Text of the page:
Now they've actually demoed a working prototype for the Secretary General of the UN, which cost just a hair more than the final price: $110. Wired News has a short interview with Negroponte on the milestone:
WN: Is the goal literally to make computers available to every child that wants one in the world?Clive Thompson has some good commentary on this:
Negroponte: It's every child in the world whether they want one or not. They may not know they want one.
WN: Do you have any thoughts on what the long-term impact of giving all these kids a programming environment and an open-source ethic might be?
Negroponte: Those are two different questions. Giving the kids a programming environment of any sort, whether it's a tool like Squeak or Scratch or Logo to write programs in a childish way -- and I mean that in the most generous sense of the word, that is, playing with and building things -- is one of the best ways to learn. Particularly to learn about thinking and algorithms and problem solving and so forth.
And providing the tools for some people -- it's going to be a very limited subset (who will use them) -- to develop software that will be redistributed and versioned and so forth out into the world is also important. It's part of the whole open-source movement.
As the creators of this initiative explain in the online FAQ for their project:LinkWhy is it important for each child to have a computer? What's wrong with community-access centers?
One does not think of community pencils -- kids have their own. They are tools to think with, sufficiently inexpensive to be used for work and play, drawing, writing, and mathematics. A computer can be the same, but far more powerful.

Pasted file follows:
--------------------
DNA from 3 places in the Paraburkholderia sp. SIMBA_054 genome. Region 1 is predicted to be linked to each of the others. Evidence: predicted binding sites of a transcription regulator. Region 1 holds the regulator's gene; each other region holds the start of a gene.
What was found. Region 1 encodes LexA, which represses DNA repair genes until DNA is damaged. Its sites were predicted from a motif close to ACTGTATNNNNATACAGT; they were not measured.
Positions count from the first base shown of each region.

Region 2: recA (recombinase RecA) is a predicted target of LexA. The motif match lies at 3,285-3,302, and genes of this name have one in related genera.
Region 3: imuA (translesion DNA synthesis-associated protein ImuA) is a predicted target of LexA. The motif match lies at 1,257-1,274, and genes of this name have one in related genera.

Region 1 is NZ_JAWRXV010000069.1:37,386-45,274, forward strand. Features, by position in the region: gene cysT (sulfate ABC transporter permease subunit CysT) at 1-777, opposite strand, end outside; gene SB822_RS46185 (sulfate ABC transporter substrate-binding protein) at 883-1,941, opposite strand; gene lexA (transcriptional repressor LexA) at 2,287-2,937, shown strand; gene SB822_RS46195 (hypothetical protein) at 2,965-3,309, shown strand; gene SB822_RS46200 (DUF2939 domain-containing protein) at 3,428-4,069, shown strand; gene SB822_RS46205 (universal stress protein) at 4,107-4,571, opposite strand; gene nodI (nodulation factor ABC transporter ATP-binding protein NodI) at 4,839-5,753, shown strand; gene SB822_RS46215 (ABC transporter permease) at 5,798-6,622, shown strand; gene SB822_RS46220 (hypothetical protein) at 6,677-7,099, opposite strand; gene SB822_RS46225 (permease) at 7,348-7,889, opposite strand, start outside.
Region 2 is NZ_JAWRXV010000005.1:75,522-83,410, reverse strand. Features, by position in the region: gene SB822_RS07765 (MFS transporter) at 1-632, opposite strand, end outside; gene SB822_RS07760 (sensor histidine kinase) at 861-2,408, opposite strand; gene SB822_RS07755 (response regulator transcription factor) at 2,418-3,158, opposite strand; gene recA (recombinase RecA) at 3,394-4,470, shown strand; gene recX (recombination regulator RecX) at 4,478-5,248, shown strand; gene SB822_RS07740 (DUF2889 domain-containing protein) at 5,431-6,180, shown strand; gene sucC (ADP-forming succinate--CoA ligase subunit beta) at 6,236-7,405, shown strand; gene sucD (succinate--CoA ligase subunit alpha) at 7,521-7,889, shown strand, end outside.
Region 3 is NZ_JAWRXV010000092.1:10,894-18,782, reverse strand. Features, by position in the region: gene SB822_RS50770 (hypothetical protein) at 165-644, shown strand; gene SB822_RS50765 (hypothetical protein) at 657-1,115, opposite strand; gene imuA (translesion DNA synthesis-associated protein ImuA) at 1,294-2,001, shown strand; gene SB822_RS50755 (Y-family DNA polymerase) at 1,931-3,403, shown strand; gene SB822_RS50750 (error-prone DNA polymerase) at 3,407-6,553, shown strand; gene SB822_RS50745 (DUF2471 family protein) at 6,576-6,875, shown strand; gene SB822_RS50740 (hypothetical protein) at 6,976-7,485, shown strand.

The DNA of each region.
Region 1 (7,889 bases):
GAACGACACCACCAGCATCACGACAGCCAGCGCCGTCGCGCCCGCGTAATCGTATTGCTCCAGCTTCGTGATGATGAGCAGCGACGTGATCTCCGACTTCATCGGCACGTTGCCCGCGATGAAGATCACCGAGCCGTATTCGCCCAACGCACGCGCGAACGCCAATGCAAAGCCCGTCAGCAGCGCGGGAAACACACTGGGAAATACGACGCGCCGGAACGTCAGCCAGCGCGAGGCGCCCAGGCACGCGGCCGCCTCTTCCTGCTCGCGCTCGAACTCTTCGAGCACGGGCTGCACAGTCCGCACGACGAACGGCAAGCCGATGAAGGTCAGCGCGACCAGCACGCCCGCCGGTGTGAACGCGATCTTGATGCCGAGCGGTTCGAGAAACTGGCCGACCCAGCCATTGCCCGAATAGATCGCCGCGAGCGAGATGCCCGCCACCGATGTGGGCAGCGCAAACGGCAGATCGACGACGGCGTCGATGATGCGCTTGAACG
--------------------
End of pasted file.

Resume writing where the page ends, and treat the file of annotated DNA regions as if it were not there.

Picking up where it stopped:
Precisely the point: A computer is a tool that creates new modes of thought -- just like a paintbrush or a new language. As the seminal education thinker Seymour Papert argued in his superb book Mindstorms, one of the reasons people don't learn math is that it is a language that requires immersion in "mathland," much as learning French requires living amongst those who speak French. If you try and learn French in an English-speaking country, with no one and no place to practise it, you'll fail. Same goes for math. Papert argued that computers -- most specifically, basic computer programming -- formed a virtual "mathland".
Update Jhai foundation co-founder Lee Felsenstein has published a detailed critique of the One Laptop Per Child project. I disagree with some of what he says and am curious about the rest -- at the least, this constitutes a roadmap of issues that the OLPC project will have to resolve on the way to realizing its vision. (Thanks, Ciaron!)
Update 2 Here's some commentary from Jhai's other founder, Lee Thorn